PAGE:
SA’s executive pay ranks the world’s highest relative to ordinary employees. On average, a CEO in the private sector commands 541 times more than the average per capita share of the national income. 

This compares unfavourably with Malaysia at 66.03, China at 43 and Thailand at 3.94. The disparity is even more glaring regarding JSE-listed companies — the highest-paid CEO earns 1,332 times the average salary of his employees, while the lowest-paid of the top 25 companies gets a salary that is 20 times that of the average worker. For state-owned enterprises, the salary of the highest paid CEO is 21 times that of the average employee, with the lowest coming in at twice the average employee salary.

Price index

These figures are relevant to SA’s prospects for achieving competitiveness. The International Comparisons Programme sheds light on this in the context of Africa’s biggest economies, in which SA comes third. It compares SA with other members of the Southern African Development Community and the East African Community as well as its Brics counterparts.

In the context of the International Comparisons Programme, a price level index is an imputation of the cost of goods and services based on purchasing power parity derived. The world average is indexed at 100 points, and countries are compared to this.

In the 2011 International Comparisons Programme, SA lost its first position in Africa to Nigeria in terms of GDP adjusted for purchasing power parity. And SA fell one more place in the programme’s 2019 report, with Egypt taking first spot and Nigeria in second position. SA’s price level index remained highest at 72, against Nigeria’s 57 and Egypt’s 27.

SA also compares unfavourably with countries in the East African Community, with Tanzania at 60, Rwanda at 59, Burundi at 57 and Uganda at 52. Regarding the Brics bloc, India is at 47 and Russia at 56 points. SA still compares favourably against China (89) and Brazil (102).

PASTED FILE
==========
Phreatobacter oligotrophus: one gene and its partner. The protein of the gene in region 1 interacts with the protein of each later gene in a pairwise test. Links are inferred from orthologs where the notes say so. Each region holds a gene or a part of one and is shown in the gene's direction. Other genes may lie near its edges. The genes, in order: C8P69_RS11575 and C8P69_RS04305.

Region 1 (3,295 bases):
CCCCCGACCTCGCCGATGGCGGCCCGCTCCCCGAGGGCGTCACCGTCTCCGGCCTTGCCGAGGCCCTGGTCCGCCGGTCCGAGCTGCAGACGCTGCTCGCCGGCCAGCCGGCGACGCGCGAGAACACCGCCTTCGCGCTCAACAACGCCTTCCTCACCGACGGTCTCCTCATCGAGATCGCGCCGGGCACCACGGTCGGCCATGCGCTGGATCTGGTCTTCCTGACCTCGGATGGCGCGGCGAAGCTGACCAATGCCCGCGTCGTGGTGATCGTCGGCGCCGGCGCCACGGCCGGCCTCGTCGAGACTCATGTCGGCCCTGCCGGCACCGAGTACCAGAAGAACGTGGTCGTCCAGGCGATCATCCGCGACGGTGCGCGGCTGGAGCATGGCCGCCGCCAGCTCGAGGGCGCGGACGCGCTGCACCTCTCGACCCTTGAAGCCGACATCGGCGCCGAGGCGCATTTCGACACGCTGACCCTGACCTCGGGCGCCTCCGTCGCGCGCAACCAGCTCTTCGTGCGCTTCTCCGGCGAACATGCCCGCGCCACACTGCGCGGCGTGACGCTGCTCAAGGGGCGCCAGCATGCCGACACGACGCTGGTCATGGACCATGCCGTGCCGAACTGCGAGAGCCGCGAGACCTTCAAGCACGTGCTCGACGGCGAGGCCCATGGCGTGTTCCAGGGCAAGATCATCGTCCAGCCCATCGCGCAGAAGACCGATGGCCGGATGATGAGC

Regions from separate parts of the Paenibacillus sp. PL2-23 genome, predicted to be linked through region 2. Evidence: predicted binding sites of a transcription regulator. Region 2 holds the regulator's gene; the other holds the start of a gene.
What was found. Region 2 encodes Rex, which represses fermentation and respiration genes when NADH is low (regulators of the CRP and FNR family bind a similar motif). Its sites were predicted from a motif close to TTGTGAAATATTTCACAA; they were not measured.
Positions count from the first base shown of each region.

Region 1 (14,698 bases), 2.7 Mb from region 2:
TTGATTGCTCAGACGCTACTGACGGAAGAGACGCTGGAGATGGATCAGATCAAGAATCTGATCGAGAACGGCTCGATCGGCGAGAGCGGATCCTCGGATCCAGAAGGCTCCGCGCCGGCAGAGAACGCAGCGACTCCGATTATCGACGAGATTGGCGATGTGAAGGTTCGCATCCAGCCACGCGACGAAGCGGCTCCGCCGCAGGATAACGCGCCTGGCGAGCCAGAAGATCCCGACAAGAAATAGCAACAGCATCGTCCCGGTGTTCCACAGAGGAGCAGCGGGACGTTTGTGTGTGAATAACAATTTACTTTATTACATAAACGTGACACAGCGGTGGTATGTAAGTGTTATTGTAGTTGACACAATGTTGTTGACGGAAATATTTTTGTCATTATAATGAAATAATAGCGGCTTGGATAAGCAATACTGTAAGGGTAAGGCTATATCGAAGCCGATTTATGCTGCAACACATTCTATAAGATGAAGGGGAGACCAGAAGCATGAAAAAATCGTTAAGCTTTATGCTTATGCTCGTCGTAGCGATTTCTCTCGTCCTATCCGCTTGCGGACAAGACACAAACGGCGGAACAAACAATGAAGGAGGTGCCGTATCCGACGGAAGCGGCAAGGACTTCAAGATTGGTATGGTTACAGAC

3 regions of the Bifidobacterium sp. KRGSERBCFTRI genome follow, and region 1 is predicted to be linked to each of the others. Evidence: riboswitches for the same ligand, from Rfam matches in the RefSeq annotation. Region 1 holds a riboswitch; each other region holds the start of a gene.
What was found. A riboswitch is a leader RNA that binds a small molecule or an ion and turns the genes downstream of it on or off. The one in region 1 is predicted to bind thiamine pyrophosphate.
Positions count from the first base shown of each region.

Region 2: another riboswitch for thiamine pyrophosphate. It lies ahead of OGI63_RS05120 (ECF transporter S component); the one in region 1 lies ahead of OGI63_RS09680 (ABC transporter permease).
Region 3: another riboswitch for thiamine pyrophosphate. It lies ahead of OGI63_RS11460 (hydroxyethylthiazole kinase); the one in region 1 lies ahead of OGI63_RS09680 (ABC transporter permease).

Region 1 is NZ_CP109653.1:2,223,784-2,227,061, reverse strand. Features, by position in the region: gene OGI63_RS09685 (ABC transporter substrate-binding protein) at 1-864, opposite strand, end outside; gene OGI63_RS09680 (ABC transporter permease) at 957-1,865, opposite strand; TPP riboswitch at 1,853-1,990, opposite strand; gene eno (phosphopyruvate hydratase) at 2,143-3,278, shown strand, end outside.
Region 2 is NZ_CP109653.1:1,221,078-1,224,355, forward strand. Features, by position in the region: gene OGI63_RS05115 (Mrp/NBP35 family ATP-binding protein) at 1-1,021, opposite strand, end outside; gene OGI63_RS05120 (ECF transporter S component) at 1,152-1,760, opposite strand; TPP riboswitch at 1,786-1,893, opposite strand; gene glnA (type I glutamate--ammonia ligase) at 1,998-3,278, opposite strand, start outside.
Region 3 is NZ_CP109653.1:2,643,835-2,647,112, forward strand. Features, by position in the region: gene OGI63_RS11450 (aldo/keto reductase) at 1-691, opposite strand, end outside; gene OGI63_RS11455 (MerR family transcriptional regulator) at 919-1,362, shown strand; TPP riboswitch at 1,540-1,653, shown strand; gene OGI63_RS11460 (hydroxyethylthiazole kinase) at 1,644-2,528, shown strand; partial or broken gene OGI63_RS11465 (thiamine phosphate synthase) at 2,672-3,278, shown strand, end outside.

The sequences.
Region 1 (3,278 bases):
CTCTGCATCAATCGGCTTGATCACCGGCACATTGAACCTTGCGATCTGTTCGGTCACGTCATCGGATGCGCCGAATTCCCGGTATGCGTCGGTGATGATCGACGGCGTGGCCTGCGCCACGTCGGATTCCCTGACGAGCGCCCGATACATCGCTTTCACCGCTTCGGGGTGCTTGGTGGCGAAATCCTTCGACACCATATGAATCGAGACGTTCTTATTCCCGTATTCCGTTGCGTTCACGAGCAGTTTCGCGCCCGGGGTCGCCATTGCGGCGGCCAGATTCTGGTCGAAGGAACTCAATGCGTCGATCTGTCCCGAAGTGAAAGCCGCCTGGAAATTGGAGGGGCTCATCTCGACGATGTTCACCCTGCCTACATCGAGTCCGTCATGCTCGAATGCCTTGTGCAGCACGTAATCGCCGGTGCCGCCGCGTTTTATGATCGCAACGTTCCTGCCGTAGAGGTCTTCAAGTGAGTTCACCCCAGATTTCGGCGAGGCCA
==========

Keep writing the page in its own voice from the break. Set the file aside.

The price level index measures the relative costs of inputs in production and consumption, and overall SA is at a disadvantage. One of the biggest cost drivers is the huge disparity between labour and executive pay, but the overall cost of employees in general is part of the problem, especially the aristocracy within the public sector, which benefited hugely from the 1994 settlement.

What must SA do to overcome its legacy of inflated managerial and professional remuneration relative to its competitors, which makes SA products uncompetitive globally, leading to high unemployment, poverty and inequality? The Zondo commission investigated allegations of state capture and confirmed in its first report that there was indeed capture of the state. However, the deeper malaise that was revealed was the paucity of competence, skills and ethical leadership that could and should have provided the necessary resolve to address the three crippling above-mentioned economic symptoms.

Addressing the excesses of managerial and professional remuneration, which are by any measure out of kilter on the price level index not only in Africa but for economies elsewhere, should be the first step to improve competitiveness in the market.

• Dr Lehohla is former statistician-general and Mbeki chair of The SA Institute of International Affairs.